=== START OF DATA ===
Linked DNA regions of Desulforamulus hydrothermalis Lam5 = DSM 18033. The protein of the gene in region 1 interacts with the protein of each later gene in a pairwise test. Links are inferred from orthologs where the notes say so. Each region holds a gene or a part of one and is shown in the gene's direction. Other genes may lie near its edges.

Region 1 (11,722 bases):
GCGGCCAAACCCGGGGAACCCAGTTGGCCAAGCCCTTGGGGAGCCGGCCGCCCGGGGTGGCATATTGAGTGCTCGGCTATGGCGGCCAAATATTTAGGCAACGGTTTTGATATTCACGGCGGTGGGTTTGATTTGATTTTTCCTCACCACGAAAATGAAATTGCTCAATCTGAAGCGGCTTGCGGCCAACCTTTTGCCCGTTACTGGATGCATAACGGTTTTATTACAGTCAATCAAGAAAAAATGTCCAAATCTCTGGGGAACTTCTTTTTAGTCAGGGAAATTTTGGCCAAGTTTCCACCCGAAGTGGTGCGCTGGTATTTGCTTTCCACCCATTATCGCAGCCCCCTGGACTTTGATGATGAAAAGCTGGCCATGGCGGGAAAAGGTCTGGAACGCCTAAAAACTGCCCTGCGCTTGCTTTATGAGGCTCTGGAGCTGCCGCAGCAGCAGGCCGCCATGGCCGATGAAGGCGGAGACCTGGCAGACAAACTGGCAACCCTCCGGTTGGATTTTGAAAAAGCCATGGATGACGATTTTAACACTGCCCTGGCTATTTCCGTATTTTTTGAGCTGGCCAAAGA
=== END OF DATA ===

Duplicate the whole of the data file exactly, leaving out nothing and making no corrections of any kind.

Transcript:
Linked DNA regions of Desulforamulus hydrothermalis Lam5 = DSM 18033. The protein of the gene in region 1 interacts with the protein of each later gene in a pairwise test. Links are inferred from orthologs where the notes say so. Each region holds a gene or a part of one and is shown in the gene's direction. Other genes may lie near its edges.

Region 1 (11,722 bases):
GCGGCCAAACCCGGGGAACCCAGTTGGCCAAGCCCTTGGGGAGCCGGCCGCCCGGGGTGGCATATTGAGTGCTCGGCTATGGCGGCCAAATATTTAGGCAACGGTTTTGATATTCACGGCGGTGGGTTTGATTTGATTTTTCCTCACCACGAAAATGAAATTGCTCAATCTGAAGCGGCTTGCGGCCAACCTTTTGCCCGTTACTGGATGCATAACGGTTTTATTACAGTCAATCAAGAAAAAATGTCCAAATCTCTGGGGAACTTCTTTTTAGTCAGGGAAATTTTGGCCAAGTTTCCACCCGAAGTGGTGCGCTGGTATTTGCTTTCCACCCATTATCGCAGCCCCCTGGACTTTGATGATGAAAAGCTGGCCATGGCGGGAAAAGGTCTGGAACGCCTAAAAACTGCCCTGCGCTTGCTTTATGAGGCTCTGGAGCTGCCGCAGCAGCAGGCCGCCATGGCCGATGAAGGCGGAGACCTGGCAGACAAACTGGCAACCCTCCGGTTGGATTTTGAAAAAGCCATGGATGACGATTTTAACACTGCCCTGGCTATTTCCGTATTTTTTGAGCTGGCCAAAGA